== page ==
Insufficient Proof of Negligence Prompts Nonsuit in TBI Motor Vehicle Accident (PA)
April 3, 2018
On March 29, 2018, the Superior Court of Pennsylvania affirmed the entry of nonsuit by the Court of Common Pleas of Dauphin County in the matter of <em><a href="http://blog.wcmlaw.com/wp-content/uploads/2018/04/Talley-v.-Bethea.pdf">Talley v. Bethea</a></em>. The case stems from a 2012 motor vehicle accident. Defendant Bethea was driving the car while plaintiff Talley, along with Kramer and Rynearson, were his passengers. Bethea pulled into a parking lot on the Penn State Harrisburg campus and Talley and Rynearson exited the vehicle. Then Bethea drove forward to another part of campus.
Moments after driving away, Kramer heard banging on the back of the car and for the first time noticed that Talley was on the back of the vehicle. Kramer quickly requested Bethea stop the vehicle, but Talley had already fallen from the car. Kramer and Bethea found Talley bleeding on the ground and called 911. Bethea suffered a traumatic brain injury and had no recollection of the accident nor why he had gotten onto the car. As a result of the injury, Bethea suffers from permanent memory loss, a loss of his sense of smell, hearing damage, and was unable to enlist in the United States Marine Corps.
At the conclusion of Talley’s case before the jury, Bethea filed a motion for nonsuit, arguing that Talley had not met his burden of proof that Bethea had breached a duty owed to him. The trial court granted the nonsuit and directed verdict in favor of Bethea. Talley then filed a timely appeal alleging the trial court erred in granting Bethea’s motion for nonsuit. Talley claims that he established that Bethea was negligent in his operation of the vehicle. Additionally, Talley argues that because the trial court “considered” Bethea’s “defense” during cross examination, nonsuit was improper.
The court indicated that Bethea owed a duty to Talley to operate the vehicle with the ordinary care of a reasonably prudent person. However, the sole testimony given on the breach element was that Kramer did not realize Talley was on the back of the car until they began to drive away from the parking lot. No testimony was provided regarding why Talley was on the back of the car, whether Bethea could have seen him, or how long Talley was on the back of the car. Further, there was no evidence to establish what happened prior to the accident. Thus, the sole evidence presented by Talley was his serious injuries which is not sufficient to establish a breach.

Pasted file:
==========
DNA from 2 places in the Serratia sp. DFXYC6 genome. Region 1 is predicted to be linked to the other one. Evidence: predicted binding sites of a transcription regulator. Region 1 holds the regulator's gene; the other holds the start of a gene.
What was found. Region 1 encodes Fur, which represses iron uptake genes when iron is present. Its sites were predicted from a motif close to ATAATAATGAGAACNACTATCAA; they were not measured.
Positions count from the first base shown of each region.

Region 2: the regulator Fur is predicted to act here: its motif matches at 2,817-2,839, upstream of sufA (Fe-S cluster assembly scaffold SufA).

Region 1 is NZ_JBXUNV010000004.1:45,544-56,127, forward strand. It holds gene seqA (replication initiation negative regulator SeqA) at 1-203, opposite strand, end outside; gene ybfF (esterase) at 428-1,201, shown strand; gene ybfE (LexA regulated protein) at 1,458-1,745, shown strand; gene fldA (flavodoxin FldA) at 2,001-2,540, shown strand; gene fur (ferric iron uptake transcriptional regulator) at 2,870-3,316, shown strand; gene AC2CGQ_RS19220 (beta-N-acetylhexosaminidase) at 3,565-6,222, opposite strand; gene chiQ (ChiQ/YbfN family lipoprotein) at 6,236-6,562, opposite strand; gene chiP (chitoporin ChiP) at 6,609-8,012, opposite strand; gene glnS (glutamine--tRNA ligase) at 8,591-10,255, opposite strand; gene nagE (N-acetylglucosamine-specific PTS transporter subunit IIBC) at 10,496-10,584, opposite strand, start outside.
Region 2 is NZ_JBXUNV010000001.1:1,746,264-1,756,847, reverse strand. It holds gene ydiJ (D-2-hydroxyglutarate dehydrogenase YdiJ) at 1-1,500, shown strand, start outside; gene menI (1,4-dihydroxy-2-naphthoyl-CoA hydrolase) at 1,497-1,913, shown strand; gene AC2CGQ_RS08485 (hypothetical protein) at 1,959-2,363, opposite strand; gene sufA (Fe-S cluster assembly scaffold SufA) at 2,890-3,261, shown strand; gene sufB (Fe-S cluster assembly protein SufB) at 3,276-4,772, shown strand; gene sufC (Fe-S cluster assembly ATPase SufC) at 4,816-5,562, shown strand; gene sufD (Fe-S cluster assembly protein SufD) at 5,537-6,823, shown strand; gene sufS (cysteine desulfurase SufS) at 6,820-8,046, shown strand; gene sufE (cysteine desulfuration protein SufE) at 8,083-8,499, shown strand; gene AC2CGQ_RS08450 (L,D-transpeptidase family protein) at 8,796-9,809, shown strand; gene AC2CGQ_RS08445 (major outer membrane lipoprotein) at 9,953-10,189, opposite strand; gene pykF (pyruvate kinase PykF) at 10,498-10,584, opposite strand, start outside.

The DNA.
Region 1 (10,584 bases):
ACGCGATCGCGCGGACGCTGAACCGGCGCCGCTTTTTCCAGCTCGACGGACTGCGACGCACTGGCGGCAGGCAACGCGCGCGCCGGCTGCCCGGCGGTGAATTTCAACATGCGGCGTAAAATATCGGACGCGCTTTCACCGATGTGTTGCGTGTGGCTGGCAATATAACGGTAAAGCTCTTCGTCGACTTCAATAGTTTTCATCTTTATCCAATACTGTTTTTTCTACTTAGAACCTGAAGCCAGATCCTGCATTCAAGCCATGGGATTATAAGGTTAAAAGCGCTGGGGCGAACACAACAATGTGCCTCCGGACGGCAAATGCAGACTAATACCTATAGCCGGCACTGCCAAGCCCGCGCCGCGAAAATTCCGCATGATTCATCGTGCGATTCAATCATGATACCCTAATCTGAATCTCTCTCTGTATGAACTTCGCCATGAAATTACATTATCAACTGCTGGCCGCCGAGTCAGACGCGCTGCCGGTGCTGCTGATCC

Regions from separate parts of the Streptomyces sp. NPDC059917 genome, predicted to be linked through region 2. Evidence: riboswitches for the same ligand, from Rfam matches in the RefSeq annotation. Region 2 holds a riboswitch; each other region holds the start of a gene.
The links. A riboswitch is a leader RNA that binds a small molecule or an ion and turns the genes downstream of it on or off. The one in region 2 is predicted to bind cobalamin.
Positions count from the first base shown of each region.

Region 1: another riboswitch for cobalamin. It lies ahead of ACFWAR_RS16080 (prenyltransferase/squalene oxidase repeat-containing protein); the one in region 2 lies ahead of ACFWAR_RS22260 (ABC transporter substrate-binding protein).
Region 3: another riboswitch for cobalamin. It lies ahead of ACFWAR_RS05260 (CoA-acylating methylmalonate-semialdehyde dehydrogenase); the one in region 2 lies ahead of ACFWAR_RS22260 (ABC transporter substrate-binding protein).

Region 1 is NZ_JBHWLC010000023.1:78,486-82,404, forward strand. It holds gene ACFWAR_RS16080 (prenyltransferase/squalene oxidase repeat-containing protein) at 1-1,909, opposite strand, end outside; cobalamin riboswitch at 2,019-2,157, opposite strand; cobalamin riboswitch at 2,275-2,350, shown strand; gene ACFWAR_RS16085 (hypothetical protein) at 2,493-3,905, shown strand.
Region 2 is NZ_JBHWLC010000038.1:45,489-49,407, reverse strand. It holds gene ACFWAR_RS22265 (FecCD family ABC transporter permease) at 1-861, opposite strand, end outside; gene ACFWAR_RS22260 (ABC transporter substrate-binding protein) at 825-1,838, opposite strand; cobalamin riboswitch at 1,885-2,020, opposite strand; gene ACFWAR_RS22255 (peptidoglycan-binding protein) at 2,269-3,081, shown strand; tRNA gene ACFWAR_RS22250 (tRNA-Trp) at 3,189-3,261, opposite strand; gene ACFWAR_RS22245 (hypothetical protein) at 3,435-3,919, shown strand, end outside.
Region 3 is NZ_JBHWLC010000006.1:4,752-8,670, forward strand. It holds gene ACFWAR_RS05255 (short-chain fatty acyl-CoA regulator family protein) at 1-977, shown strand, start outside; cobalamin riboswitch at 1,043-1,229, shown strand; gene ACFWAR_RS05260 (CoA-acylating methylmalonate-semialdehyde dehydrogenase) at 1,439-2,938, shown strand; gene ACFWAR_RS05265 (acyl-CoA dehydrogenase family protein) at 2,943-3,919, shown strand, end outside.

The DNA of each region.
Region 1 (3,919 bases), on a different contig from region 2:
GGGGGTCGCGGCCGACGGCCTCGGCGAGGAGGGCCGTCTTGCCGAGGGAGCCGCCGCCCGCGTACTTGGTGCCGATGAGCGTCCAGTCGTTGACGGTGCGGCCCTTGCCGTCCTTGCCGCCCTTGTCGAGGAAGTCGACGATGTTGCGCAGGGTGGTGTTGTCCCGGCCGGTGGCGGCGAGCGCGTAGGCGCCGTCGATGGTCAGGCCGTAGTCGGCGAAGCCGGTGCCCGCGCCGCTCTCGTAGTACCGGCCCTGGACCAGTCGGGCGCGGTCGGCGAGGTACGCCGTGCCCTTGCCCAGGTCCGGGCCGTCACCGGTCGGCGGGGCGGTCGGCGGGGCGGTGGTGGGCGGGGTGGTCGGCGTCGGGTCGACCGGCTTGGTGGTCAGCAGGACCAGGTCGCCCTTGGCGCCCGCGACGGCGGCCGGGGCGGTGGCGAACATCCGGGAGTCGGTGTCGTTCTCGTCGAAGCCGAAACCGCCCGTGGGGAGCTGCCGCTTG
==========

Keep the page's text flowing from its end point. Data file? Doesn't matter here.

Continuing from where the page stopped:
Further, the court quickly dismissed Bethea’s argument that nonsuit was inappropriate because Bethea’s cross examination somehow constituted “defense evidence” as cross examination is not evidence. Lastly, the court rejected Talley’s argument that he be granted a new trial because the court rejected his request to produce demonstrative evidence. Talley sought to produce photographs of an actor on the back of a vehicle to the jury. However, no evidence was admitted establishing where Talley was on the vehicle, when he got on the vehicle, or how he fell off the vehicle. Therefore, any reenactment could be nothing more than speculation and would possess a danger of misleading the jury.
Thus, the ruling of the trial court was affirmed. However, the fact that this matter required a trial (meaning it was not resolved or dismissed through motion practice) is telling -- even when the plaintiff cannot recount the accident circumstances at all, there may still be a "triable issue of fact" for jury consideration. Here, the defendant stuck to his guns, and prevailed, after a likely stressful pretrial process. Thanks to Garrett Gitler for his contribution to this post. Please email <a href="mailto:BGibbons@wcmlaw.com">Brian Gibbons</a> with any questions.